Despite being products of the same historical moment in Chinese culture, Bruce Lee and Jackie Chan approached the kung fu genre with radically different methods that effectually developed two contrasting kung fu identities: that of tragedy, and that of comedy, respectively. Lee and Chan’s embracement of these distinct kung fu identities helped them to engage with transnational issues in Chinese history in ways that were easily accessible to global audiences. While Bruce Lee’s films present Lee as a victor who successfully resists the imperial oppression that victimized China during the Century of Humiliation, Jackie Chan’s represent 21st century China’s rise to power on the international stage. In this paper, I argue that the films of Bruce Lee and Jackie Chan can be deployed as a lens to demonstrate their engagement with the fluidity and evolution of the masculinity and national identity of the Chinese people.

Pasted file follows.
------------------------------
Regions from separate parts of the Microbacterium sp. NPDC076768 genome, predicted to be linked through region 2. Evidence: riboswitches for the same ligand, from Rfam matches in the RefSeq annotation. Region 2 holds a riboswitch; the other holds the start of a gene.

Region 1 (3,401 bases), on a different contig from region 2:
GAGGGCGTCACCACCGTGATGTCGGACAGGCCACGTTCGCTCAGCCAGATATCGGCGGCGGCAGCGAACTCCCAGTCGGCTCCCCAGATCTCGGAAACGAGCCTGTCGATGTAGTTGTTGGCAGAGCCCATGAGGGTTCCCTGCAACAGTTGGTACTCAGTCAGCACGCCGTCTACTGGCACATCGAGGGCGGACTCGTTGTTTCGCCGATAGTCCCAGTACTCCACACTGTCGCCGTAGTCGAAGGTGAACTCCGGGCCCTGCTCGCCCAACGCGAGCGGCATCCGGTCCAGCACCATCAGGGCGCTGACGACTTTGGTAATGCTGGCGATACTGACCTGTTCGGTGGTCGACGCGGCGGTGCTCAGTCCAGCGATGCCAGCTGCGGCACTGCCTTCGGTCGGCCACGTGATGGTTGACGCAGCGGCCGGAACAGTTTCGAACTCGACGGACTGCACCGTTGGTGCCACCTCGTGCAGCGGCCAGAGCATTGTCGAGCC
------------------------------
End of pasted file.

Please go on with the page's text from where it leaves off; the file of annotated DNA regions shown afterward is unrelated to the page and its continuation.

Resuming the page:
"Fist of Fury or Drunken Master: Masculinity, National Identity, and Contemporary China,"
Proceedings of GREAT Day: Vol. 2016
, Article 14.
Available at: https://knightscholar.geneseo.edu/proceedings-of-great-day/vol2016/iss1/14